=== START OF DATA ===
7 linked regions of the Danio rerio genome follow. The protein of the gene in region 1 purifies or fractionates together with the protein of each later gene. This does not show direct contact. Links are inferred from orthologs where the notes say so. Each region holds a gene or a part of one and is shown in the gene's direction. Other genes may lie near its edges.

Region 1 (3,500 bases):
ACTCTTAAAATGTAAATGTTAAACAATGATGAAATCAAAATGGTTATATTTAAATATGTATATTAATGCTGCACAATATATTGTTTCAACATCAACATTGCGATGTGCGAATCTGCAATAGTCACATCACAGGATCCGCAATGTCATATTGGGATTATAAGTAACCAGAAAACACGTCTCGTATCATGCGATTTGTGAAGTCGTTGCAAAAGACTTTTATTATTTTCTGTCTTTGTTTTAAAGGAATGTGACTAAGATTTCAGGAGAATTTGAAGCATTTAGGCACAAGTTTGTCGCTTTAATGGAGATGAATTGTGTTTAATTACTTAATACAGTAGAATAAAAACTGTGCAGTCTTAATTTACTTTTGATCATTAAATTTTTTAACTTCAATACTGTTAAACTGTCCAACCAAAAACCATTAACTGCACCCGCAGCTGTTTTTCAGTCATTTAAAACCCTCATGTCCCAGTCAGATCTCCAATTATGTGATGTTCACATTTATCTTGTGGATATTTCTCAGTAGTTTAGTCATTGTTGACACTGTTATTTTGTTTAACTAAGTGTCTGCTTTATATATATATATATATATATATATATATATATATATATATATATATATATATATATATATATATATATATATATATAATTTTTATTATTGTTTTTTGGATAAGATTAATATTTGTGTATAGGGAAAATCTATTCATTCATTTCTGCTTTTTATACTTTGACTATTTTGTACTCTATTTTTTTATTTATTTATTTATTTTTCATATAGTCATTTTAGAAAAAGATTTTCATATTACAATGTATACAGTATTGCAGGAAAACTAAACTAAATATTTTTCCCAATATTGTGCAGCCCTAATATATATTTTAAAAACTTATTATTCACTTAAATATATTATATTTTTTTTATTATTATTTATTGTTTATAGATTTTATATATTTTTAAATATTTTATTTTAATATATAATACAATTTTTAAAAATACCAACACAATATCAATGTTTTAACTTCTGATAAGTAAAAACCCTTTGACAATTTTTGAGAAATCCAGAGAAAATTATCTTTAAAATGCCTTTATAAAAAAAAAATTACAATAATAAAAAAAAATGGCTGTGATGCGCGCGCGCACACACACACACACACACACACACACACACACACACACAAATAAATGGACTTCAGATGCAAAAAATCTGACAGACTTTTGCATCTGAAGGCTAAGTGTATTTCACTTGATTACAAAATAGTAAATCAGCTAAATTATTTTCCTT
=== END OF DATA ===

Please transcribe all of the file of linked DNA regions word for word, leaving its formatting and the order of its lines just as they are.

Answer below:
7 linked regions of the Danio rerio genome follow. The protein of the gene in region 1 purifies or fractionates together with the protein of each later gene. This does not show direct contact. Links are inferred from orthologs where the notes say so. Each region holds a gene or a part of one and is shown in the gene's direction. Other genes may lie near its edges.

Region 1 (3,500 bases):
ACTCTTAAAATGTAAATGTTAAACAATGATGAAATCAAAATGGTTATATTTAAATATGTATATTAATGCTGCACAATATATTGTTTCAACATCAACATTGCGATGTGCGAATCTGCAATAGTCACATCACAGGATCCGCAATGTCATATTGGGATTATAAGTAACCAGAAAACACGTCTCGTATCATGCGATTTGTGAAGTCGTTGCAAAAGACTTTTATTATTTTCTGTCTTTGTTTTAAAGGAATGTGACTAAGATTTCAGGAGAATTTGAAGCATTTAGGCACAAGTTTGTCGCTTTAATGGAGATGAATTGTGTTTAATTACTTAATACAGTAGAATAAAAACTGTGCAGTCTTAATTTACTTTTGATCATTAAATTTTTTAACTTCAATACTGTTAAACTGTCCAACCAAAAACCATTAACTGCACCCGCAGCTGTTTTTCAGTCATTTAAAACCCTCATGTCCCAGTCAGATCTCCAATTATGTGATGTTCACATTTATCTTGTGGATATTTCTCAGTAGTTTAGTCATTGTTGACACTGTTATTTTGTTTAACTAAGTGTCTGCTTTATATATATATATATATATATATATATATATATATATATATATATATATATATATATATATATATATATATATATATAATTTTTATTATTGTTTTTTGGATAAGATTAATATTTGTGTATAGGGAAAATCTATTCATTCATTTCTGCTTTTTATACTTTGACTATTTTGTACTCTATTTTTTTATTTATTTATTTATTTTTCATATAGTCATTTTAGAAAAAGATTTTCATATTACAATGTATACAGTATTGCAGGAAAACTAAACTAAATATTTTTCCCAATATTGTGCAGCCCTAATATATATTTTAAAAACTTATTATTCACTTAAATATATTATATTTTTTTTATTATTATTTATTGTTTATAGATTTTATATATTTTTAAATATTTTATTTTAATATATAATACAATTTTTAAAAATACCAACACAATATCAATGTTTTAACTTCTGATAAGTAAAAACCCTTTGACAATTTTTGAGAAATCCAGAGAAAATTATCTTTAAAATGCCTTTATAAAAAAAAAATTACAATAATAAAAAAAAATGGCTGTGATGCGCGCGCGCACACACACACACACACACACACACACACACACACACACAAATAAATGGACTTCAGATGCAAAAAATCTGACAGACTTTTGCATCTGAAGGCTAAGTGTATTTCACTTGATTACAAAATAGTAAATCAGCTAAATTATTTTCCTT